This information from Lexicomp® explains what you need to know about this medication, including what it’s used for, how to take it, its side effects, and when to call your healthcare provider.
- Very bad and sometimes deadly infections have happened in patients who take this drug. Most people who had these infections were taking other drugs to lower the immune system like methotrexate or steroid drugs. If you have any infection, are taking antibiotics now or in the recent past, or have had many infections, talk with your doctor.
- TB (tuberculosis) has been seen in patients started on this drug. These patients were exposed to TB in the past, but never got the infection. You will be tested to see if you have been exposed to TB before starting this drug.
- Lymphoma and other cancers have happened in people who take this drug or drugs like it. This has been deadly in some cases. Talk with the doctor.
- A drug (tofacitinib) like this one has been shown to raise the risk of heart attack, stroke, blood clots, and death. These effects were seen in a study of people taking tofacitinib to treat rheumatoid arthritis. These people were at least 50 years of age and also had at least 1 heart disease risk factor. It is not known if the raised risk happens with this drug. Call your doctor right away if you have signs of a heart attack, stroke, or blood clot like chest, throat, neck, or jaw tightness, pain, pressure, or heaviness; abnormal arm, back, neck, jaw, or stomach pain; coughing up blood; shortness of breath; cold sweats; severe upset stomach or throwing up; swelling, warmth, numbness, coldness, color change, or pain in a leg or arm; trouble speaking, swallowing, or thinking; weakness on 1 side of the body; change in balance; drooping on one side of the face; feeling lightheaded; or change in eyesight.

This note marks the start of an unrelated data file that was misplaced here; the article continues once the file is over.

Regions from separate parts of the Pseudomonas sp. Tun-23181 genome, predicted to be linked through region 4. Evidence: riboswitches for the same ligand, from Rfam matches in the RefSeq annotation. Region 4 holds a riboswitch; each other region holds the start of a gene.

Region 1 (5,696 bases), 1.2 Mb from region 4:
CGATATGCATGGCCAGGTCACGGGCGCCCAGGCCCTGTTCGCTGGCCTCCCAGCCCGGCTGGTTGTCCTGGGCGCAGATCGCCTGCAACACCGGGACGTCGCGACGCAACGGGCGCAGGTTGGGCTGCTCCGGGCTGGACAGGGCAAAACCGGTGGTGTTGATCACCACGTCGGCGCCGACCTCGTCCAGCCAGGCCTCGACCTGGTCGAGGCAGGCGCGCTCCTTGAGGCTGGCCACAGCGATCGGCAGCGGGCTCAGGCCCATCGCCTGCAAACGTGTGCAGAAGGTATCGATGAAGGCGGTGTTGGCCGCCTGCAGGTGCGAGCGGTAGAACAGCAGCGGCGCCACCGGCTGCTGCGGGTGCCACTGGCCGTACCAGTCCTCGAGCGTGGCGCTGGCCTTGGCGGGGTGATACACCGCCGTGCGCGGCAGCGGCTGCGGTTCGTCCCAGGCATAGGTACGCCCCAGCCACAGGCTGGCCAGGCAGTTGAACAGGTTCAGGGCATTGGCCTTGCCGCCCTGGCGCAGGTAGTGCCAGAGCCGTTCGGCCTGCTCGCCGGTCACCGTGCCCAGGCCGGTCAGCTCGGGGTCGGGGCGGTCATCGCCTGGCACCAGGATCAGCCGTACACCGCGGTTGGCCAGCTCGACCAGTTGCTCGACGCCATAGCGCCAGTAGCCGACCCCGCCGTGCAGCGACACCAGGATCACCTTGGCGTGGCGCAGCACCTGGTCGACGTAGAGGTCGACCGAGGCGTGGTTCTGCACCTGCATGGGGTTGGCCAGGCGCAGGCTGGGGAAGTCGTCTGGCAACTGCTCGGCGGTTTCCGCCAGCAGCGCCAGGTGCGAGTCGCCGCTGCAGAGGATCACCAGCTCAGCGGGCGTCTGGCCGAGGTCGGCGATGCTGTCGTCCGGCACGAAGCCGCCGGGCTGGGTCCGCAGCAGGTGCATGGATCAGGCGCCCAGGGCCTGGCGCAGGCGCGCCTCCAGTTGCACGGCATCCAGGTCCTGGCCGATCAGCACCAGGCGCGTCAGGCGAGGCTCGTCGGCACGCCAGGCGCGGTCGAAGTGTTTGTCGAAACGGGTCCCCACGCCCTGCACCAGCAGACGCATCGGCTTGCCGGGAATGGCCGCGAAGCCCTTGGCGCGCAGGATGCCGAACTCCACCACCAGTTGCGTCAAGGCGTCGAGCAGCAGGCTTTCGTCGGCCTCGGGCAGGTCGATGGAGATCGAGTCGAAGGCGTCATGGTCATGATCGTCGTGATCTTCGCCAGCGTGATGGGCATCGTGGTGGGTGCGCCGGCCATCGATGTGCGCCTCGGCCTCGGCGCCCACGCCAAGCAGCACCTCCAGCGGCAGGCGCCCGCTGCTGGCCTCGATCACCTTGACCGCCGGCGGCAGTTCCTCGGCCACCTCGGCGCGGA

- Tell your doctor if you smoke, have smoked in the past, or have ever had a heart attack, other heart problems, stroke, or blood clot.
- It is used to treat eczema.
- If you are allergic to this drug; any part of this drug; or any other drugs, foods, or substances. Tell your doctor about the allergy and what signs you had.
- If you have kidney disease.
- If you have liver disease or if you have had hepatitis B or hepatitis C infections.
- If you have any of these health problems: Low white blood cell count, low platelet count, or low red blood cell count.
- If you are using another drug like this one. If you are not sure, ask your doctor or pharmacist.
- If you are taking any drugs used to suppress your immune system like azathioprine or cyclosporine. There are many drugs that can do this. Ask your doctor or pharmacist if you are not sure.
- If you are taking aspirin (more than 81 mg), clopidogrel, or other drugs that affect platelets. There are many drugs that can do this. Ask your doctor or pharmacist if you are not sure.
- If you are breast-feeding. Do not breast-feed while you take this drug and for 1 day after your last dose.
This is not a list of all drugs or health problems that interact with this drug.
Tell your doctor and pharmacist about all of your drugs (prescription or OTC, natural products, vitamins) and health problems. You must check to make sure that it is safe for you to take this drug with all of your drugs and health problems. Do not start, stop, or change the dose of any drug without checking with your doctor.
- Tell all of your health care providers that you take this drug. This includes your doctors, nurses, pharmacists, and dentists.
- Have your blood work and other lab tests checked as you have been told by your doctor.
- You may have more chance of getting an infection. Wash hands often. Stay away from people with infections, colds, or flu.
- If you have had hepatitis B before or carry the virus, talk with your doctor. Drugs like this one can cause the virus to become active. This can lead to very bad and sometimes deadly liver problems.
- Hepatitis B testing needs to be done as you were told by the doctor. Talk with the doctor.
- Some viral infections like herpes zoster have become active again with this drug. Tell your doctor if you have ever had a viral infection like herpes zoster. Talk with your doctor.
- Make sure you are up to date with all your vaccines before treatment with this drug.
- Talk with your doctor before getting any vaccines right before you start this drug, while you take it, and right after you stop taking it. Vaccine use with this drug may either raise the chance of an infection or make the vaccine not work as well.